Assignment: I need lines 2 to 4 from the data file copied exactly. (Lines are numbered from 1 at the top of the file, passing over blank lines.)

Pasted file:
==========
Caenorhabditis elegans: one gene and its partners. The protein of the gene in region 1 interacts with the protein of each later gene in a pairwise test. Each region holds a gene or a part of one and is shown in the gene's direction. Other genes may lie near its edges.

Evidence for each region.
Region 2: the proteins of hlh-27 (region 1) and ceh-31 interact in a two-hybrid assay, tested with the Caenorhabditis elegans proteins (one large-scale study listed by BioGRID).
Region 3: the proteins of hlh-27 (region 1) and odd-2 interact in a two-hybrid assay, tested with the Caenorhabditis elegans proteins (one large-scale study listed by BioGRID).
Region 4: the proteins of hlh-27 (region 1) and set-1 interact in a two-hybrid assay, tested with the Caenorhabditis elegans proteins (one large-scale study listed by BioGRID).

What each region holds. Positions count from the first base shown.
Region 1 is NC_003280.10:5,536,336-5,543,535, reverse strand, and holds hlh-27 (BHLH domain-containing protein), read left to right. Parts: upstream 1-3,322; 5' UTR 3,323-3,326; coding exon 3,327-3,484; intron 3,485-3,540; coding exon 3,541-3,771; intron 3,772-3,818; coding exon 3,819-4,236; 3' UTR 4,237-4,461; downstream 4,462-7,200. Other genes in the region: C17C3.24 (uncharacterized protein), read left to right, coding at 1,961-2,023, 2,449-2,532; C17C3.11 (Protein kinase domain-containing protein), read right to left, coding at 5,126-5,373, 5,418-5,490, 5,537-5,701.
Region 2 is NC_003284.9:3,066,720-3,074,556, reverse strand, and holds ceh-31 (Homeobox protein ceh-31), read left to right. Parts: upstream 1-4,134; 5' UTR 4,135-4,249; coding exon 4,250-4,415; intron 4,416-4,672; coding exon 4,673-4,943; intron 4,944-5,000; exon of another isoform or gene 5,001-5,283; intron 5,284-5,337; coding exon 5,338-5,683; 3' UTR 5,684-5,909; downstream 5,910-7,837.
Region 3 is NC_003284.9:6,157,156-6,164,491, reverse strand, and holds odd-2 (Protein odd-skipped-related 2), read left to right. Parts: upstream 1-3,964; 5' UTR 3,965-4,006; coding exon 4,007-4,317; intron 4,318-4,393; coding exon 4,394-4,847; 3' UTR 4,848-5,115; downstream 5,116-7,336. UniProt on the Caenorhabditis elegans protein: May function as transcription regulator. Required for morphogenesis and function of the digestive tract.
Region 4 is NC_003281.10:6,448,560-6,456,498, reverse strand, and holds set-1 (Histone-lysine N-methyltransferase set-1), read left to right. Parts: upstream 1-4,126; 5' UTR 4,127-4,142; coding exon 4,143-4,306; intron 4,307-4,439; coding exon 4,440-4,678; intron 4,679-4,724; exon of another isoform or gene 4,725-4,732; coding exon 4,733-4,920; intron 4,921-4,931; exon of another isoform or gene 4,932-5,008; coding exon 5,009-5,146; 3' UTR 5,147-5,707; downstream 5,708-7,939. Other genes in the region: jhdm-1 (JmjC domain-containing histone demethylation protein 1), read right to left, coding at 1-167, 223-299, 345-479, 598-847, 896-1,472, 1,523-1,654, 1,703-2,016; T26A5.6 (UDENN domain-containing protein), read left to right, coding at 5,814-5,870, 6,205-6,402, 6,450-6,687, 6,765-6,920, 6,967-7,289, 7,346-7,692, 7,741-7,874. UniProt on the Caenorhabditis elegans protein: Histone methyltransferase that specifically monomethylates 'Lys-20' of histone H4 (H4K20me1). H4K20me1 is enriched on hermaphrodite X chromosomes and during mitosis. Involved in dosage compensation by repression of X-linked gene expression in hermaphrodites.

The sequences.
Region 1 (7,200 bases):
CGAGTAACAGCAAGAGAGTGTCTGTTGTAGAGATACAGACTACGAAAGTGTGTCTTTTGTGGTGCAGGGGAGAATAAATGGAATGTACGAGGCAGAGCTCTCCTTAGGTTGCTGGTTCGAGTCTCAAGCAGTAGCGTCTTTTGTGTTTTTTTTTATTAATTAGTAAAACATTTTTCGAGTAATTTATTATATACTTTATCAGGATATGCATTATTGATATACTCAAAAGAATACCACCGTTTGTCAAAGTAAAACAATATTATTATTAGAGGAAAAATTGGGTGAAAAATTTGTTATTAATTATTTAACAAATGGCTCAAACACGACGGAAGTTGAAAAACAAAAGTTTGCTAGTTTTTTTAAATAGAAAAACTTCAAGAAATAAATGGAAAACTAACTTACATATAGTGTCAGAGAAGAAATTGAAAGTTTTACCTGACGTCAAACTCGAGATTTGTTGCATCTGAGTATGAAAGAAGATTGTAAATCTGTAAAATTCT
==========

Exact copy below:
Evidence for each region.
Region 2: the proteins of hlh-27 (region 1) and ceh-31 interact in a two-hybrid assay, tested with the Caenorhabditis elegans proteins (one large-scale study listed by BioGRID).
Region 3: the proteins of hlh-27 (region 1) and odd-2 interact in a two-hybrid assay, tested with the Caenorhabditis elegans proteins (one large-scale study listed by BioGRID).